top of page
  • Writer's pictureThe San Juan Daily Star

How do higher interest rates bring down inflation?

By Jeff Sommer

It’s nasty out there.

Inflation is high, interest rates have been rising, and bond and stock prices have plummeted. Predictions of a possible recession are proliferating.

Clearly, this is a difficult moment for anyone who has saved or invested money — or is even thinking about doing so. Many people have questions.

So we invited readers to send a brief note, asking whatever they wanted to know about what was happening in the markets and the economy, and what it might mean for their financial life.

While I’ve been reporting and writing about finance and investing for more than 20 years, and on other subjects even longer than that, I certainly don’t have all the answers. But I do what journalists always do: find an expert who does.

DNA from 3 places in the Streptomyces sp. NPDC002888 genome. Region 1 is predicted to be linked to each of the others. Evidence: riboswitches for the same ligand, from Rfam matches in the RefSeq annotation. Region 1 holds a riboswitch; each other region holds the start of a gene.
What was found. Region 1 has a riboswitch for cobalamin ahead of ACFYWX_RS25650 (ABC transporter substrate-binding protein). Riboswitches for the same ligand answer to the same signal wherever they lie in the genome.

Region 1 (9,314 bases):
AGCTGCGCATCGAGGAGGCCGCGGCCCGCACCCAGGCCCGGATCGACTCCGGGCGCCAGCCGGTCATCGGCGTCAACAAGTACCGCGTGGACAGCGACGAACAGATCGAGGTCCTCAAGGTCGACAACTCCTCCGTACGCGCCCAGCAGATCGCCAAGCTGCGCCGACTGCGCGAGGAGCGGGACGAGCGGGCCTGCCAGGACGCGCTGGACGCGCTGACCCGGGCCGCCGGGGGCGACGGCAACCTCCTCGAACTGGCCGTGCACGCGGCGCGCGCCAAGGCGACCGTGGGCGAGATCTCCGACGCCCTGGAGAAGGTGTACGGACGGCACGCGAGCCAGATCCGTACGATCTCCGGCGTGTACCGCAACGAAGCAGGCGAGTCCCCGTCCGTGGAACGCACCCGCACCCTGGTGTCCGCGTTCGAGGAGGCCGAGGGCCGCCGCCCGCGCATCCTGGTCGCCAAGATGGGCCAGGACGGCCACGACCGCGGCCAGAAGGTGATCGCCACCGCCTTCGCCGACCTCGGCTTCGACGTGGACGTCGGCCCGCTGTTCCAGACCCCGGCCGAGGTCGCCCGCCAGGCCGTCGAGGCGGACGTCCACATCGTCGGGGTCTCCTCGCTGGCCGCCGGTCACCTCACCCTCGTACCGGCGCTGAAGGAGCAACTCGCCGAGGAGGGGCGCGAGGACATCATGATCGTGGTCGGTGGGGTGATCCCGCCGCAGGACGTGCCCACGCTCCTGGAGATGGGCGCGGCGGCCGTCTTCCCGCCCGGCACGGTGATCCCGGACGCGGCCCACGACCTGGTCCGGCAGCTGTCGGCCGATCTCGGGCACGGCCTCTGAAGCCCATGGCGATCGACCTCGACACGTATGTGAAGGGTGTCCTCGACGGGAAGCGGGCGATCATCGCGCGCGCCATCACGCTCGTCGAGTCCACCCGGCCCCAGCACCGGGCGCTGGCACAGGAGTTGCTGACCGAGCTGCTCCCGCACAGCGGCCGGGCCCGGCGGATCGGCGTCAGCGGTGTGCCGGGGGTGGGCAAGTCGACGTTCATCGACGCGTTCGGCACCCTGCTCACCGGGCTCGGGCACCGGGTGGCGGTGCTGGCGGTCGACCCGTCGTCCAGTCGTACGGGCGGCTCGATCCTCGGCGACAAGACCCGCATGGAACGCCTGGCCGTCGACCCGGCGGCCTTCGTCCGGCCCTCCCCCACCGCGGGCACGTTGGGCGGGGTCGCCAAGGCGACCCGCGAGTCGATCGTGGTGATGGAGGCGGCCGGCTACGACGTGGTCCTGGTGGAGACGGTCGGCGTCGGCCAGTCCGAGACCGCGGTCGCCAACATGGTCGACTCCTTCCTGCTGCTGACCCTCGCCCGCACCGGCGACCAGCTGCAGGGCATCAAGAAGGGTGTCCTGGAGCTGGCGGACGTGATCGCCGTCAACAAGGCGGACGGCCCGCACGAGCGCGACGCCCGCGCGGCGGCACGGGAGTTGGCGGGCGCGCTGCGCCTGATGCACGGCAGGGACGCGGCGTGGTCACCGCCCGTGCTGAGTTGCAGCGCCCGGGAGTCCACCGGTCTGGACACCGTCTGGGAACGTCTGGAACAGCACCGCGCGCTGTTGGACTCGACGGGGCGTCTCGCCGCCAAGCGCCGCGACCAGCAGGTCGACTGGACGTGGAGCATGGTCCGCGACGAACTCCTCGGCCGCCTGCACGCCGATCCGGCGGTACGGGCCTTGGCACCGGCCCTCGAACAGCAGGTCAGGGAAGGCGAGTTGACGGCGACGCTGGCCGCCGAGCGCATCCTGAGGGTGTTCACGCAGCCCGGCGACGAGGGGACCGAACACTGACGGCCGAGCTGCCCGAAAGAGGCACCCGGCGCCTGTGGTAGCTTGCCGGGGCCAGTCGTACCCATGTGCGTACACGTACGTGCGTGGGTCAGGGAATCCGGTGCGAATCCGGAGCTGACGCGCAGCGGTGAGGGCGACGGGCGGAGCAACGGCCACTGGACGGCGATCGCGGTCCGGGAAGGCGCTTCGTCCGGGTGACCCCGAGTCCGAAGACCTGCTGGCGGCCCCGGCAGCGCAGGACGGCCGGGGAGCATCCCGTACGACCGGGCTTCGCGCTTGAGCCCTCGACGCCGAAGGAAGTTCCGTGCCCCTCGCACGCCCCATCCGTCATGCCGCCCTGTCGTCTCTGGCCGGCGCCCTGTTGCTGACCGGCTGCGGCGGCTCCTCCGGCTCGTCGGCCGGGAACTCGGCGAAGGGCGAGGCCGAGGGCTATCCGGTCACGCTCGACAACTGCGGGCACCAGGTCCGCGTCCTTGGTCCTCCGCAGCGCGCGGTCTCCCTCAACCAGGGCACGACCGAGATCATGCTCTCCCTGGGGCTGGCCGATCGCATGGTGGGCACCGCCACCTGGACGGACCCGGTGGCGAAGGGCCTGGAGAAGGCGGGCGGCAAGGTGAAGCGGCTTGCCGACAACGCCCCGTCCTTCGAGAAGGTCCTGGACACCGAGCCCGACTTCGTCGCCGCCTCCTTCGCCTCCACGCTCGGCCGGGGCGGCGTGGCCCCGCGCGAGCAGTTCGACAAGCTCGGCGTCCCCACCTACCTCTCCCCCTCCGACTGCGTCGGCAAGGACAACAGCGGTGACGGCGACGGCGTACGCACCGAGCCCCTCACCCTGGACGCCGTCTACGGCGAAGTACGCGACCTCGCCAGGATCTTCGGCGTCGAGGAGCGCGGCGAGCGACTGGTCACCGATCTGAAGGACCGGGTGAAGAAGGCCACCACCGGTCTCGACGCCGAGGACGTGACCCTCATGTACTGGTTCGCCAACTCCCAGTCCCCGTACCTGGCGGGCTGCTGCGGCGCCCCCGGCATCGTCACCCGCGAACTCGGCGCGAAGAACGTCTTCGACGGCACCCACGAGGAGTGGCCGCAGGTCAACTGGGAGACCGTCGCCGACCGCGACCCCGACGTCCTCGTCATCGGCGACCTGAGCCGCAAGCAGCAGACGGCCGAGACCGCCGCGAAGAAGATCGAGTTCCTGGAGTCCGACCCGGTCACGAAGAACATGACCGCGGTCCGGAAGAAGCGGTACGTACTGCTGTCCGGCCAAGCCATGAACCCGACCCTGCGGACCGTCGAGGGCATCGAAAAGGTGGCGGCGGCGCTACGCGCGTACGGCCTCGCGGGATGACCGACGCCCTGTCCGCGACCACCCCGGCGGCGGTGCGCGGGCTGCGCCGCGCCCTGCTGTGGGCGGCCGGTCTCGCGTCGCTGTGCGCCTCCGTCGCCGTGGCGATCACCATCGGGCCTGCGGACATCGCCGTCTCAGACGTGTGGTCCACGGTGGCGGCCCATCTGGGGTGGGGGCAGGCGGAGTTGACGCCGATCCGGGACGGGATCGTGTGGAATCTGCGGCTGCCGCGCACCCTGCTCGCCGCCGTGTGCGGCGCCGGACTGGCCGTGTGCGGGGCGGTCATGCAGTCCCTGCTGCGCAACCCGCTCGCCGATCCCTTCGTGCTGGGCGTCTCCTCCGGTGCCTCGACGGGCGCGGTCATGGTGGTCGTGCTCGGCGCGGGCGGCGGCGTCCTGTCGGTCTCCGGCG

The role of interest rates

Many questions dealt with inflation and interest rates, which is our topic this week.

I’ve received help from two experts.

One is Kathy Jones, chief fixed-income strategist at the Schwab Center for Financial Research. The other is Edmund S. Phelps, a Columbia University economist who won the Nobel Prize in economic science in 2006. He won the prize for his pathbreaking work on the trade-offs among inflation, wages and unemployment, and on how people’s expectations about inflation may affect inflation itself.

The central question came from Karen van Kriedt in Marin County, California, who wrote, “How does raising interest rates counteract inflation?”

In a subsequent phone conversation, she said she wanted a better understanding of what inflation really is, and of how the Federal Reserve’s actions end up affecting inflation in the real world. Her question looks simple, but its implications are profound.

The inflation situation is fairly grim. On Wednesday, the government issued fresh numbers for the consumer price index. Even the good news contained disturbing elements.